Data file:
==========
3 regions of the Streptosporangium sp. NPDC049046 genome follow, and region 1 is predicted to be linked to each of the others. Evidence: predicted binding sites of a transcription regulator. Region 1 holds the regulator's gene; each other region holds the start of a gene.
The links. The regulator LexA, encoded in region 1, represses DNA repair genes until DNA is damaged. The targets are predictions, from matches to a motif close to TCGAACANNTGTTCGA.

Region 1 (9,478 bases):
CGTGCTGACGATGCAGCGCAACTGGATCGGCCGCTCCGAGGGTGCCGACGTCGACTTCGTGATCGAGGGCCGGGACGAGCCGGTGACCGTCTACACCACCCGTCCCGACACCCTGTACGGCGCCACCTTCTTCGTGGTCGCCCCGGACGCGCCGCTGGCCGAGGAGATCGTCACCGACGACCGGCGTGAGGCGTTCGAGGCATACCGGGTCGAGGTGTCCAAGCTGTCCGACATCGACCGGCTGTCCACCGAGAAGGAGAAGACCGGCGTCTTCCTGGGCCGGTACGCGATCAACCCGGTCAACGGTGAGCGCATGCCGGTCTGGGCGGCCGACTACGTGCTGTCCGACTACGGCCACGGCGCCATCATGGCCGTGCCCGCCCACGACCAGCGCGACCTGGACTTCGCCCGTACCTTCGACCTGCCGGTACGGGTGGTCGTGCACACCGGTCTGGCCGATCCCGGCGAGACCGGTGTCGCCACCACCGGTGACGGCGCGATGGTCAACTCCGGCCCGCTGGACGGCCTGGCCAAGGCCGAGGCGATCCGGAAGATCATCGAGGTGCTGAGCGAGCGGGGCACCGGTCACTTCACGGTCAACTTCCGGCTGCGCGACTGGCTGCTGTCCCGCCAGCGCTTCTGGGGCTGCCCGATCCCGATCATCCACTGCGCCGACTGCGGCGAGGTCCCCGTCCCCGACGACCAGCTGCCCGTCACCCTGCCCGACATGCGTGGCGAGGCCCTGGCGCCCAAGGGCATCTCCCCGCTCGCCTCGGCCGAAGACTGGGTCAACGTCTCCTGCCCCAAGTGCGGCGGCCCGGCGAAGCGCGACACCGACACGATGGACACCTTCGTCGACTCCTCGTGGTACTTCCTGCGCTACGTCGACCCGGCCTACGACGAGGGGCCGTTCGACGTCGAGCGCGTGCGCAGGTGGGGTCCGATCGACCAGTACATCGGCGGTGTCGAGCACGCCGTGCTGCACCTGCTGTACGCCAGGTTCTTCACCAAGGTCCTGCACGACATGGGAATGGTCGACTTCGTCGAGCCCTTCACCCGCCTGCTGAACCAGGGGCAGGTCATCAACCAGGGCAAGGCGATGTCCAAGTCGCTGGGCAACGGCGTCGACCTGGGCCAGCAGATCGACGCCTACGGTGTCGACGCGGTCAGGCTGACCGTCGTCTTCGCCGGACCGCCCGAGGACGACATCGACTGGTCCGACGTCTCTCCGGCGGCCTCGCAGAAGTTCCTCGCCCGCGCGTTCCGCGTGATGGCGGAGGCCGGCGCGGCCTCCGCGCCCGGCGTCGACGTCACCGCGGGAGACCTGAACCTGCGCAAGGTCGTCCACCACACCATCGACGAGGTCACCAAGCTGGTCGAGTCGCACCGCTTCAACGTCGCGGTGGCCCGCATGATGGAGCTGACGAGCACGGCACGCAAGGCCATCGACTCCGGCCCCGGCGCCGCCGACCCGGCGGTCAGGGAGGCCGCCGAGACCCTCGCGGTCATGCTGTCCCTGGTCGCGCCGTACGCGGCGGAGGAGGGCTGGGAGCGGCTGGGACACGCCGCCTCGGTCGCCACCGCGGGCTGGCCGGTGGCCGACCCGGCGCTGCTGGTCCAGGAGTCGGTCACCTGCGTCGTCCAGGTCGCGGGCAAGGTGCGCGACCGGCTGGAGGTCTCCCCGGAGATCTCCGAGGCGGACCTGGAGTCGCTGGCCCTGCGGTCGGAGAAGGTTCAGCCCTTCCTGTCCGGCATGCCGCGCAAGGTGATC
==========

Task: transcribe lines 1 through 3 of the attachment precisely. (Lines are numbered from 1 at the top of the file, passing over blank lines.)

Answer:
3 regions of the Streptosporangium sp. NPDC049046 genome follow, and region 1 is predicted to be linked to each of the others. Evidence: predicted binding sites of a transcription regulator. Region 1 holds the regulator's gene; each other region holds the start of a gene.
The links. The regulator LexA, encoded in region 1, represses DNA repair genes until DNA is damaged. The targets are predictions, from matches to a motif close to TCGAACANNTGTTCGA.

Region 1 (9,478 bases):